4. You fight… a lot.
Fights are to be expected in any relationship that’s past the honeymoon phase, but there’s a difference between healthy and unhealthy conflict. “When a couple fights, the more they display contempt, stonewalling, criticism, and defensiveness, the less likely they are to sustain a close and loving relationship,” explained sex and intimacy coach Irene Fehr. If you want to stay together, you might need to address the root causes of these fights in order to move past them.
5. You don’t trust each other like you used to.
Maybe something specific happened to ruin the trust in your relationship, or maybe it started to fade away when you stopped communicating. Either way, if you find yourself stressed out when your partner is spending time away from you, or if you get jealous when they’re out with their friends, it could signal a lack of trust. "Consult with a therapist or relationship coach who can help you facilitate these conversations and explore places of alignment and misalignment, as well as learn to repair and heal hurt feelings to be able to sustain the relationship," Fehr suggested. With expert help, you can work to repair the wounds and start to heal.
6. You both make big decisions without discussing them first.
Do you feel like you’re not really a factor in the decisions your partner is making, or are you making major life choices without even telling them first? It’s never fun for either partner to feel like they're not a priority. "If they're not consulting you with decisions, [or] they go and take a weekend away, and they don't even tell you, you're an afterthought," explained dating expert and matchmaker Stefanie Safran. Even when you have your own lives and agendas (as you should!), it’s important to clue each other in when you’re making a big change.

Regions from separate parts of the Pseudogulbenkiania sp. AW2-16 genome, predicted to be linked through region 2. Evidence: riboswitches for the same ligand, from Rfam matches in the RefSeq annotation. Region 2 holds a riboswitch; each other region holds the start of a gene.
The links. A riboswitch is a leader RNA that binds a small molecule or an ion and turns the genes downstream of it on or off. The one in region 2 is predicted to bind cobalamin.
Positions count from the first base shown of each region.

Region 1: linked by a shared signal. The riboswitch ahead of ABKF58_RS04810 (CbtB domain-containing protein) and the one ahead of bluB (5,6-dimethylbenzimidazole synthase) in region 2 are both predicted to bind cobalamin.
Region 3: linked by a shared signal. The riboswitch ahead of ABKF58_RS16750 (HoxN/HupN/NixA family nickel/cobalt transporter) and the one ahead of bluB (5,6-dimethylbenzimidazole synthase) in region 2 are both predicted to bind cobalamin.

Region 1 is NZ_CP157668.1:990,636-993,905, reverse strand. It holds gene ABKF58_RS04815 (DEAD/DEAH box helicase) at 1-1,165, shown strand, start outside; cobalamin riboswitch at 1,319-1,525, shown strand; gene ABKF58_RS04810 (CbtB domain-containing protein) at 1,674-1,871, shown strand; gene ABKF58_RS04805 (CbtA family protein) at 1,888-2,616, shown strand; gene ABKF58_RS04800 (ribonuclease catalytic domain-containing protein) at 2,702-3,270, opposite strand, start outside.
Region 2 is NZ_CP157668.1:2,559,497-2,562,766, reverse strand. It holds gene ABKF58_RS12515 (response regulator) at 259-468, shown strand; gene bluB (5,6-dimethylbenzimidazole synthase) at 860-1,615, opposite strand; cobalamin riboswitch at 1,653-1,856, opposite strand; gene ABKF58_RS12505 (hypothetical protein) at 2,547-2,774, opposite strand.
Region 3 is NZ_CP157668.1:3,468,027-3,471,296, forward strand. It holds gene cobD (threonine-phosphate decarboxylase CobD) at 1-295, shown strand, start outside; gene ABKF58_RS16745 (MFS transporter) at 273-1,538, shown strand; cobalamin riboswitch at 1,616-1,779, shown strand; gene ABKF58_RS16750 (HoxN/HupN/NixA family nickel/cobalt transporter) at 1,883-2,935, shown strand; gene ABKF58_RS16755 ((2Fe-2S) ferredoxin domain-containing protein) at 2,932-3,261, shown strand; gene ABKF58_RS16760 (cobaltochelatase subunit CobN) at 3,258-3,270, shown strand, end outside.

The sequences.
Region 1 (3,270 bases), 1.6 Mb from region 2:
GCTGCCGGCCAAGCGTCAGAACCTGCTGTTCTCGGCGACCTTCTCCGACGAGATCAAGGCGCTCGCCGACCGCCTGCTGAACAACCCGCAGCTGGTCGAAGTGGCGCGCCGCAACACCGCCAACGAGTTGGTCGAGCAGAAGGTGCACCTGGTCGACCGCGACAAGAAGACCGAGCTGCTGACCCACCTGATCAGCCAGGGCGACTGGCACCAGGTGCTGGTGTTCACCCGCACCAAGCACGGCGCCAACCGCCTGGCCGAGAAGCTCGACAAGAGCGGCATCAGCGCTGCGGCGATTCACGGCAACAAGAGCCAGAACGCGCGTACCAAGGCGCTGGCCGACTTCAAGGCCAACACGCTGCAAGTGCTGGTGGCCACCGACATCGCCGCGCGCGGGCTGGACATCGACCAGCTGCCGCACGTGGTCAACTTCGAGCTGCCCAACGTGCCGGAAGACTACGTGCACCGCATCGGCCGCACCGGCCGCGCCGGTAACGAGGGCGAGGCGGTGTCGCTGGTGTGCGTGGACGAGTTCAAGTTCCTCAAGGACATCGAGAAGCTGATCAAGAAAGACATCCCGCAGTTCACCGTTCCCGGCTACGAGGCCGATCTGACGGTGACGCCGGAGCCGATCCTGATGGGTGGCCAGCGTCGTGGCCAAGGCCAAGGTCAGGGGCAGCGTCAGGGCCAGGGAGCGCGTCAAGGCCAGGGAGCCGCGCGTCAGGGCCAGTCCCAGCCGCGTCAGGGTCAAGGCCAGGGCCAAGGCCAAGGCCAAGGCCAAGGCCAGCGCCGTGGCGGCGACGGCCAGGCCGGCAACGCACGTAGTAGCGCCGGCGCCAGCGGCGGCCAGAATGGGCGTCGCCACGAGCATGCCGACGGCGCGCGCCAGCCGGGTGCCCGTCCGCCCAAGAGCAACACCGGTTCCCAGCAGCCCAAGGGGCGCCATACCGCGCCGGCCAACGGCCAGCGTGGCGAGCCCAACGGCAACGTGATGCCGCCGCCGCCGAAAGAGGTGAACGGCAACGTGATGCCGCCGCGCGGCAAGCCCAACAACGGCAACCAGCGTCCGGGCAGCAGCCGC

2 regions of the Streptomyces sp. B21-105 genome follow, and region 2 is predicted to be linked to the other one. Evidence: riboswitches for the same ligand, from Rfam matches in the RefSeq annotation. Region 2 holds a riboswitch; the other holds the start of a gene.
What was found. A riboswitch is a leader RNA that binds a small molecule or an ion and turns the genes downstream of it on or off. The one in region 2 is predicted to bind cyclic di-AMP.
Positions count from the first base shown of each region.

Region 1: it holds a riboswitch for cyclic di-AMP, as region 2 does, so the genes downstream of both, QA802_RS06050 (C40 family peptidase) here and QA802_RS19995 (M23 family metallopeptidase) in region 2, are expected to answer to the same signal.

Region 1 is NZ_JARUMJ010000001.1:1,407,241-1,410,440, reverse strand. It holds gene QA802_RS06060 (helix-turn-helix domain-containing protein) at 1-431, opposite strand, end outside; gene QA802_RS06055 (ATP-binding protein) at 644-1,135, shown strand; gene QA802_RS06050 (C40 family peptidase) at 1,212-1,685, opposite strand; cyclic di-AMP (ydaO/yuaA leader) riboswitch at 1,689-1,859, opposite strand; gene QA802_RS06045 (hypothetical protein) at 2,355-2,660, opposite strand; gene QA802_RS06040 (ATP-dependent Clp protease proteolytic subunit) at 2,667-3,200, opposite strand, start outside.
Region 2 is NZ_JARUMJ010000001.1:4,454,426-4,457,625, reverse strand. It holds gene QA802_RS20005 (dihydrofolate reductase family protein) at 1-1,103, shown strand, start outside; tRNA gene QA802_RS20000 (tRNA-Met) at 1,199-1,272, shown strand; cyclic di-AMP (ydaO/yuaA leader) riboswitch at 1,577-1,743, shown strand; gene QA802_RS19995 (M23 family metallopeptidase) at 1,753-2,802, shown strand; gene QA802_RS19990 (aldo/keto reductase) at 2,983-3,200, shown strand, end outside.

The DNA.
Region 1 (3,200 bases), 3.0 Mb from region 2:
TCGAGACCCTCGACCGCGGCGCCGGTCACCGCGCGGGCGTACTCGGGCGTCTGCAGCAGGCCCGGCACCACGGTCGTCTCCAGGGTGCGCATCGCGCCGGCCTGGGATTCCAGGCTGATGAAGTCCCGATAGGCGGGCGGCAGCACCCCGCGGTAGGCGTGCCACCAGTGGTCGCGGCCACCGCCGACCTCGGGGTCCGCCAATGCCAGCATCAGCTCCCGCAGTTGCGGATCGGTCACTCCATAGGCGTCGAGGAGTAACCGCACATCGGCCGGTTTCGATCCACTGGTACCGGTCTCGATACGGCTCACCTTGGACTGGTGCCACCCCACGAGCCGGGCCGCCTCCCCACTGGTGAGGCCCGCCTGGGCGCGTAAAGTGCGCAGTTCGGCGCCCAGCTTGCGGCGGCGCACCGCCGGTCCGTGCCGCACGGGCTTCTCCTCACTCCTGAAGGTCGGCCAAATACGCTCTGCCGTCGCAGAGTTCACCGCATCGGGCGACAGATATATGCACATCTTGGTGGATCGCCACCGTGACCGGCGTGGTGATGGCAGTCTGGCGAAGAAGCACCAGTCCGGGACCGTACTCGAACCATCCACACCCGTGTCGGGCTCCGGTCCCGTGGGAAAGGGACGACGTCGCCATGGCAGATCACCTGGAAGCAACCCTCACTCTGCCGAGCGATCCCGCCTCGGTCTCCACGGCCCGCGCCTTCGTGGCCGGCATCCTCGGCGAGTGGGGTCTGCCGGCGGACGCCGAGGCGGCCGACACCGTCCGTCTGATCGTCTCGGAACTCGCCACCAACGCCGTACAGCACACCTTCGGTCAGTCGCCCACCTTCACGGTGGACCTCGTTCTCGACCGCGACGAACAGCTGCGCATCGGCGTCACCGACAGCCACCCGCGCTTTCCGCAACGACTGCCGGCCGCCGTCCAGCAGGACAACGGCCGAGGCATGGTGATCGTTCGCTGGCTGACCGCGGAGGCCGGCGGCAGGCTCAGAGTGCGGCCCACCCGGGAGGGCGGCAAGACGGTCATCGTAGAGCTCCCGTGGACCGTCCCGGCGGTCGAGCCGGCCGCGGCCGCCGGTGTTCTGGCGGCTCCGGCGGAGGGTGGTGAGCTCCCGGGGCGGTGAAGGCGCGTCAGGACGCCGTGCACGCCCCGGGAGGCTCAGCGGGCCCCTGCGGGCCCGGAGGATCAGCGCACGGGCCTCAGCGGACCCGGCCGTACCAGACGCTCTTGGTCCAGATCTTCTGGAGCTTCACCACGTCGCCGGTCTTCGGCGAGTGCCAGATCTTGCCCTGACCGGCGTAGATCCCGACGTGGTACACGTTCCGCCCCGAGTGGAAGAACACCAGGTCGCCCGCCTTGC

7. You’re constantly venting to your friends about the relationship.
If you’re so fed up with bae that you count down the days until you can vent to your besties, that’s not good. Obviously, your friends are there for you when you want to talk things out, but if you’re always complaining to them about how you’re unhappy, it means you’re not in a healthy place. "If you're constantly venting to your friends about your [boyfriend/girlfriend], chances are you know something isn’t right and you’re seeking validation," explained behavioral scientist Clarissa Silva. Deep down, you probably know there’s a problem, but you might not be ready to admit it to yourself yet.
If more than one of these signs applies to you, take a step back and think about what you want out of this relationship. Are you in it for the long haul, and committed to making things work? If so, individual or couples’ therapy can help you sort through your relationship struggles in a useful and productive way. And if you decide you need to break things off, that’s OK, too — sometimes ending a relationship is the best thing you can do for your happiness. Whatever you decide, know that you deserve to have a love that makes you feel encouraged and strong.